Create two more model classes named Product and Customer. Each of these two classes should extend the BaseModel class as shown below.

public class Product: BaseModel
{
    public string Name { get; set; }
    public decimal Price { get; set; }
}
public class Customer: BaseModel
{
    public string FirstName { get; set; }
    public string LastName { get; set; }
}

Create service classes in .NET 6

Create another solution folder in the same project and name it Services. Create an interface named IBaseService inside this solution folder and give it the following code:

public interface IBaseService
{
    public void Initialize();
}

The Initialize method must be implemented by all classes that implement this interface. The ProductService and CustomerService classes implement the IBaseService interface as shown in the code snippet given below.

//ProductService.cs
using Core.Infrastructure.Models;
namespace Core.Infrastructure.Services
{
    public sealed class ProductService: IBaseService
    {
        public void Initialize()
        {
            //Write your implementation here
        }
        public List<Product> GetProducts()
        {
            return new List<Product>();
        }
    }
}

//CustomerService.cs
using Core.Infrastructure.Models;
namespace Core.Infrastructure.Services
{
    public sealed class CustomerService: IBaseService
    {
        public void Initialize()
        {
            //Write your implementation here
        }
        public List<Customer> GetCustomers()
        {
            return new List<Customer>();
        }
    }
}

Note that, for the purposes of this simple implementation, the Initialize method of both the ProductService class and the CustomerService class has been left blank. You can write your own implementation for these.

Install the NetArchTest.Rules NuGet package

So far so good. Now add the NetArchTest.Rules NuGet package to your project. To do this, select the project in the Solution Explorer window and right-click and select “Manage NuGet Packages.” In the NuGet Package Manager window, search for the NetArchTest.Rules package and install it.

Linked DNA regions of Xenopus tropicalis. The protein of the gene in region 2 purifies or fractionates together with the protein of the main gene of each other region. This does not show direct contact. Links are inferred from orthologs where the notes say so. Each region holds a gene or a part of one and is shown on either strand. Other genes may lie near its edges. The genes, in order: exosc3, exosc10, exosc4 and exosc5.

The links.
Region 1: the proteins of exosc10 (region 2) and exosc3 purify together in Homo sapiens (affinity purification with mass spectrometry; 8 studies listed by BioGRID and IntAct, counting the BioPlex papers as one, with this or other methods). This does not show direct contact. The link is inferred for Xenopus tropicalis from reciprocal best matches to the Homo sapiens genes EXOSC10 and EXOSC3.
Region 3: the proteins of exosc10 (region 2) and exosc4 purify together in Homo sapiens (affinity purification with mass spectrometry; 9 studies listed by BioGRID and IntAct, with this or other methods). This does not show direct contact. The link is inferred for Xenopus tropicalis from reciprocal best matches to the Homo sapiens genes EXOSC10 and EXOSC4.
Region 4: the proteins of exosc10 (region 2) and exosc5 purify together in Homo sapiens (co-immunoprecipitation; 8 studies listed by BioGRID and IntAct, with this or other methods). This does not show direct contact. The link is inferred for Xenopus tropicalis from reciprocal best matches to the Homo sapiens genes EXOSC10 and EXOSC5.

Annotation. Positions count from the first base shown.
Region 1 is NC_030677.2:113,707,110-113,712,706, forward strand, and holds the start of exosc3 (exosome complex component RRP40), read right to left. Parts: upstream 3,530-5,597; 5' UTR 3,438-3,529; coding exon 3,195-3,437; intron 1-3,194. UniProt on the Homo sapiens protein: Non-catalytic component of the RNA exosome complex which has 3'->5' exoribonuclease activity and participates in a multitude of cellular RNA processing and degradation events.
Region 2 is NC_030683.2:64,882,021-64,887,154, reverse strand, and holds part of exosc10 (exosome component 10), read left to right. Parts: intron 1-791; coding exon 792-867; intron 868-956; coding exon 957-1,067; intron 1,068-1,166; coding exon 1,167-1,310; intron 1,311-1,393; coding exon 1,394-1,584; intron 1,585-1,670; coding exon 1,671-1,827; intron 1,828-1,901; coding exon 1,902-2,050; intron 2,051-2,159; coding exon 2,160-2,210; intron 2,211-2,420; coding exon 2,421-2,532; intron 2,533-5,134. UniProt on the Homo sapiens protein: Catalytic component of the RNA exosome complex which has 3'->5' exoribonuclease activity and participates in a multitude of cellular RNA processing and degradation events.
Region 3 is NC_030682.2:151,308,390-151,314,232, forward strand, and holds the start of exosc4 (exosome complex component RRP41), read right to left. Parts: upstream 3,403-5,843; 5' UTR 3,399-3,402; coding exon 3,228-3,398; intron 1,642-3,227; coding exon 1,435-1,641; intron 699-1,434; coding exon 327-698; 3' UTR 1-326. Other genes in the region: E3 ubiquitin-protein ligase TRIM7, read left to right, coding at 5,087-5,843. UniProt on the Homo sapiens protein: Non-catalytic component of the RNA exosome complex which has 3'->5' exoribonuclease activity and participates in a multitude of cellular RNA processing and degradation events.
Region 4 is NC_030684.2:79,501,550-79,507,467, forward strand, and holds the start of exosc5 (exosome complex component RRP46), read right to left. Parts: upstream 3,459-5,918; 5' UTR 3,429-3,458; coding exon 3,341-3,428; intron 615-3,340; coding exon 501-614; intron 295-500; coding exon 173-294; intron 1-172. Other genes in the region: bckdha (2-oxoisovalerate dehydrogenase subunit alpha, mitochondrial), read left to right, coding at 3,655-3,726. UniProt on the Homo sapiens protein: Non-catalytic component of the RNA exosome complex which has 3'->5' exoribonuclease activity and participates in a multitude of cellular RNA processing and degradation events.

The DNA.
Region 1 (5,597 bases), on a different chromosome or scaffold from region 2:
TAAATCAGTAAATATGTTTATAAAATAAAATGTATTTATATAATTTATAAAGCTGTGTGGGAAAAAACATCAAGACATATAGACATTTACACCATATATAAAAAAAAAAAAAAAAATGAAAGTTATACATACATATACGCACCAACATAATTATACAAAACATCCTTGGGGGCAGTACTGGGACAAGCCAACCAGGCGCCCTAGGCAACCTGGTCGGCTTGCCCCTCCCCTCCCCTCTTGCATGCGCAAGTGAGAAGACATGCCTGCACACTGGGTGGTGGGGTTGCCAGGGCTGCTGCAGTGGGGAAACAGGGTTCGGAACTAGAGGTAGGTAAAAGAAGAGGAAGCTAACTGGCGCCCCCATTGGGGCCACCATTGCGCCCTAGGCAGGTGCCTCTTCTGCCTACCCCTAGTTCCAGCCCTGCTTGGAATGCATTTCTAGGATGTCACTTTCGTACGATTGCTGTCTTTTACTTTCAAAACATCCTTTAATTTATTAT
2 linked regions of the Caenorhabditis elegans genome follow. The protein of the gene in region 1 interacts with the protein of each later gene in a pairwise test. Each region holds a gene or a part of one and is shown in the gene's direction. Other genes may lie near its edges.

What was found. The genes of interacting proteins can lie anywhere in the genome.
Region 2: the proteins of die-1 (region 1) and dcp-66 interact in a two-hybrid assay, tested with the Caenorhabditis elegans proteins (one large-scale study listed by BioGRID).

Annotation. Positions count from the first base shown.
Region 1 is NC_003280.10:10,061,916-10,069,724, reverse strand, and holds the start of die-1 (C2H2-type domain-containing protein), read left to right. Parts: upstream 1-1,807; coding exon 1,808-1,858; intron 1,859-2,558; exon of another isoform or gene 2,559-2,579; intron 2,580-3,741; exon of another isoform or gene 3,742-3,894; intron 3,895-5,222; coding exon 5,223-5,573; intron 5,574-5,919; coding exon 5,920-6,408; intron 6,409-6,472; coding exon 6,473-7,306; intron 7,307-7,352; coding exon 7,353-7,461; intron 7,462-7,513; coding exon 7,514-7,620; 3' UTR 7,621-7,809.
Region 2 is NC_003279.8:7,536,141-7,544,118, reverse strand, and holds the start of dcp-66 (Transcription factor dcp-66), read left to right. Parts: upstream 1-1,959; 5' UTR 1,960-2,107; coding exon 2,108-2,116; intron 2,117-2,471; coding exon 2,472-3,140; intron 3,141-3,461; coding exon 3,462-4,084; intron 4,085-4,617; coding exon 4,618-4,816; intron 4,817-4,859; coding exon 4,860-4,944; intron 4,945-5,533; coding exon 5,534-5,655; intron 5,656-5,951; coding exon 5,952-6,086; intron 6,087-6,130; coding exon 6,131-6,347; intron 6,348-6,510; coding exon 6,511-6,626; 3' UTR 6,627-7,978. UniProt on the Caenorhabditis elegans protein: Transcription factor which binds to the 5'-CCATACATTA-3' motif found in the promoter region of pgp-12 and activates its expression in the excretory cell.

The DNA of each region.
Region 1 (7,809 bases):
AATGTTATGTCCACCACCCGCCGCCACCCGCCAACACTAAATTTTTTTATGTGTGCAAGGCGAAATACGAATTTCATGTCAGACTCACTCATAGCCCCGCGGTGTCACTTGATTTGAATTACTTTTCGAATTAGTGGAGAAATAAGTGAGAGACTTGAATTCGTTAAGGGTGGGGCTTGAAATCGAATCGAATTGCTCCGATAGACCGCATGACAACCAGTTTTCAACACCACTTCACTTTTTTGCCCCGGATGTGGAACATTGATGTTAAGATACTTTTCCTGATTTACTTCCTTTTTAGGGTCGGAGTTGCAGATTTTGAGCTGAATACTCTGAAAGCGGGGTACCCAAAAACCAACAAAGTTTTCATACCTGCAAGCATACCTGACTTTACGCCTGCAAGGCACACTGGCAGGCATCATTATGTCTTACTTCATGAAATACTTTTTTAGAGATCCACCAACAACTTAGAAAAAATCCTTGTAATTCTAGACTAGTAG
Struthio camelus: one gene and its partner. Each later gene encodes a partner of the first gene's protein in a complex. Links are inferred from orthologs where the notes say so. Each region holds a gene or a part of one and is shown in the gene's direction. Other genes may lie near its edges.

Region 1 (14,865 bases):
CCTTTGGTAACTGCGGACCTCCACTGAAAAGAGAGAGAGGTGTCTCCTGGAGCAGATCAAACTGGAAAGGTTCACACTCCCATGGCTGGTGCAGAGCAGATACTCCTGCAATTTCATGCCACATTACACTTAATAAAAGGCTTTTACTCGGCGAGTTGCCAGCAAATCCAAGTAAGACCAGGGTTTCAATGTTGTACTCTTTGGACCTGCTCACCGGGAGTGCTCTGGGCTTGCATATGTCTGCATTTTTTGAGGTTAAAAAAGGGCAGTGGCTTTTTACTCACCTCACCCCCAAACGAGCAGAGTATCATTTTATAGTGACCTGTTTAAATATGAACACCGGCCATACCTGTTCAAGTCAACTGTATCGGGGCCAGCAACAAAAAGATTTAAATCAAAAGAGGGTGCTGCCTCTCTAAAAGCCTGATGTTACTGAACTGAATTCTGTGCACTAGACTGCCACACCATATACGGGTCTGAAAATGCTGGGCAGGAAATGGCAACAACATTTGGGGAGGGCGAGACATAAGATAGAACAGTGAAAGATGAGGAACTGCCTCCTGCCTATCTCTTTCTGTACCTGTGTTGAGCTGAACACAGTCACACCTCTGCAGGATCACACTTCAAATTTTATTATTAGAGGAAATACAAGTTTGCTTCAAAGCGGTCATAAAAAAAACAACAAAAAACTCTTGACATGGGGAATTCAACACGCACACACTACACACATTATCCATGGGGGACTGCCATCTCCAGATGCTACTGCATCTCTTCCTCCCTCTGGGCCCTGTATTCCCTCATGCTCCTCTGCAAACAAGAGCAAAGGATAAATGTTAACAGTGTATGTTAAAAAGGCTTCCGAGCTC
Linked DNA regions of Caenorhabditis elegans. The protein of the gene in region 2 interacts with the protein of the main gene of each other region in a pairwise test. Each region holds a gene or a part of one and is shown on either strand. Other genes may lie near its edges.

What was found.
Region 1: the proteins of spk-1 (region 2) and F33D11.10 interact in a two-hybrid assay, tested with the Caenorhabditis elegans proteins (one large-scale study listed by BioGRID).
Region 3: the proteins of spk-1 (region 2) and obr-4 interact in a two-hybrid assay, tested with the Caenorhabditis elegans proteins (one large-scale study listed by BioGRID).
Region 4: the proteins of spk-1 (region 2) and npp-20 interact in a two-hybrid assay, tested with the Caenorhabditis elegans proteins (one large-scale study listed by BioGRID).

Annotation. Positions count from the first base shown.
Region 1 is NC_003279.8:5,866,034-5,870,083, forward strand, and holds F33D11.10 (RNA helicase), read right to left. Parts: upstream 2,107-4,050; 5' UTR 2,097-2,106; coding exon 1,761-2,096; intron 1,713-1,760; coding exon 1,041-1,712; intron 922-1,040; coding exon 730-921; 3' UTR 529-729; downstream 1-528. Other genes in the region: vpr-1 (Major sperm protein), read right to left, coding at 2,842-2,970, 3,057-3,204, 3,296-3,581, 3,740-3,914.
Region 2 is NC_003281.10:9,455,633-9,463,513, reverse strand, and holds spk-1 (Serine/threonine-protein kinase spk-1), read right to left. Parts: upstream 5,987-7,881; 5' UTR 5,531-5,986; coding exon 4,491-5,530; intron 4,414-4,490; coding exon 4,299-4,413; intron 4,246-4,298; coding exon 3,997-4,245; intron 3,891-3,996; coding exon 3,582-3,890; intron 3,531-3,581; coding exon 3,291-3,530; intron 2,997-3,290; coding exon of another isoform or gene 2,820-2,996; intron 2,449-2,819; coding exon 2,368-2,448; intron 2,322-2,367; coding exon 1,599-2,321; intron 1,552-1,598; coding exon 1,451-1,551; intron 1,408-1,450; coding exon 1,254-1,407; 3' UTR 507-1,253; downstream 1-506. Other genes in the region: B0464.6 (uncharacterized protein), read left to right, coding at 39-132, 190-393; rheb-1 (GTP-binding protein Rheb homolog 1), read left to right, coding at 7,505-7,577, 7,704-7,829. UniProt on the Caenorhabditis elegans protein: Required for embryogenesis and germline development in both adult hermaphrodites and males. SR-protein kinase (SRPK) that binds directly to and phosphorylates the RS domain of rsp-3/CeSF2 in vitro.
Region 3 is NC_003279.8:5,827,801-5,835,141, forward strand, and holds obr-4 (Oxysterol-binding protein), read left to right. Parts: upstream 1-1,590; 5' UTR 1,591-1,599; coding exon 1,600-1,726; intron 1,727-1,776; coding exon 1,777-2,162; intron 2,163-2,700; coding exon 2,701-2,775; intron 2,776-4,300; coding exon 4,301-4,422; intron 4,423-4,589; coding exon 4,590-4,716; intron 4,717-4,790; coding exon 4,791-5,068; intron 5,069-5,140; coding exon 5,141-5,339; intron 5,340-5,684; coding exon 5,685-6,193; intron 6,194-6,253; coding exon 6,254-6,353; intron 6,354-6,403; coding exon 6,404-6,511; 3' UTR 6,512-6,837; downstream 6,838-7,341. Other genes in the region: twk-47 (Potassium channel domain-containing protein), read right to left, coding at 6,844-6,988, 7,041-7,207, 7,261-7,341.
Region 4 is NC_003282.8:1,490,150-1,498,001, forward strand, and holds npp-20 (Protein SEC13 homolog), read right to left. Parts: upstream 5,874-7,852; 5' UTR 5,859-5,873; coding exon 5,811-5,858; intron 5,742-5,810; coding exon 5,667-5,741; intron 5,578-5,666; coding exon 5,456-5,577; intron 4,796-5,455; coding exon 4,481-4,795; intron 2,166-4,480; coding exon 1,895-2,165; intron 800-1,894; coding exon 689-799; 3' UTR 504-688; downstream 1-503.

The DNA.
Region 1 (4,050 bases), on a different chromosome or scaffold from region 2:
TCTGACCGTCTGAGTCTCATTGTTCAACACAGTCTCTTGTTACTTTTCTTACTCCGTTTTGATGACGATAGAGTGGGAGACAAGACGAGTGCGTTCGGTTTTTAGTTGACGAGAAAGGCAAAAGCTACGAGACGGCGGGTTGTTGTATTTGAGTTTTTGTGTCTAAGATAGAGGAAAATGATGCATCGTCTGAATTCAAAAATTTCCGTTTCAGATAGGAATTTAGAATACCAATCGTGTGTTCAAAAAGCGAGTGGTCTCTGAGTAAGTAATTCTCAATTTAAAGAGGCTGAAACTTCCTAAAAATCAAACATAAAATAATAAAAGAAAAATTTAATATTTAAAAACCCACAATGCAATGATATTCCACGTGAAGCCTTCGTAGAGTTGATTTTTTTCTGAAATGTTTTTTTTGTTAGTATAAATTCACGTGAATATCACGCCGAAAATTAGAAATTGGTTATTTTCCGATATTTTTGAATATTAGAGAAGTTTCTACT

Alternatively, you can install the package via the NuGet Package Manager console by entering the line shown below.

PM> Install-Package NetArchTest.Rules

Write architecture unit tests in .NET 6

Lastly, you should write the architecture unit tests to check if the source code under test conforms to your standards. Note that the term “standards” here is relative, and you may assume that these standards will be defined by you.

The following test method verifies that your service classes have a name with a Service suffix.

[Fact]
public void ServiceClassesShouldHaveNameEndingWithService()
{
    var result = Types.InCurrentDomain()
                 .That().ResideInNamespace(("Core.Infrastructure.Services"))
                 .And().AreClasses()
                 .Should().HaveNameEndingWith("Service")
                 .GetResult();
    Assert.True(result.IsSuccessful);
}

You could have another rule that verifies that all of your service classes implement the IBaseService interface. The following test method illustrates how this can be achieved.

[Fact]
public void ServiceClassesShouldImplementIBaseServiceInterface()
{
   var result = Types.InCurrentDomain()
                .That().ResideInNamespace(("Core.Infrastructure.Services"))
                .And().AreClasses()
                .Should().ImplementInterface(typeof(IBaseService))
                .GetResult();
   Assert.True(result.IsSuccessful);
}

You could also have a rule that verifies that the service classes are public and not sealed. If these classes are sealed, you won’t be able to extend them further.

[Fact]
public void ServiceClassesShouldBePublicAndNotSealed ()
{
    var result = Types.InCurrentDomain()
                .That().ResideInNamespace(("Core.Infrastructure.Services"))
                .Should().BePublic().And().NotBeSealed()
                .GetResult();
    Assert.True(result.IsSuccessful);
}

When you run these test methods, you should find that all of them pass, ie, they will be successful. Try changing the code and re-running the tests to check conformance to the rules we discussed.

netarchtest example IDG

The NetArchTest unit tests in action.

Remember that in the newer versions of C# you can have a default implementation of members in an interface. So, if you have an interface that is implemented by one or more classes, you can write the default implementation in the interface. This holds true if you’re writing code that is common across all implementations of the interface.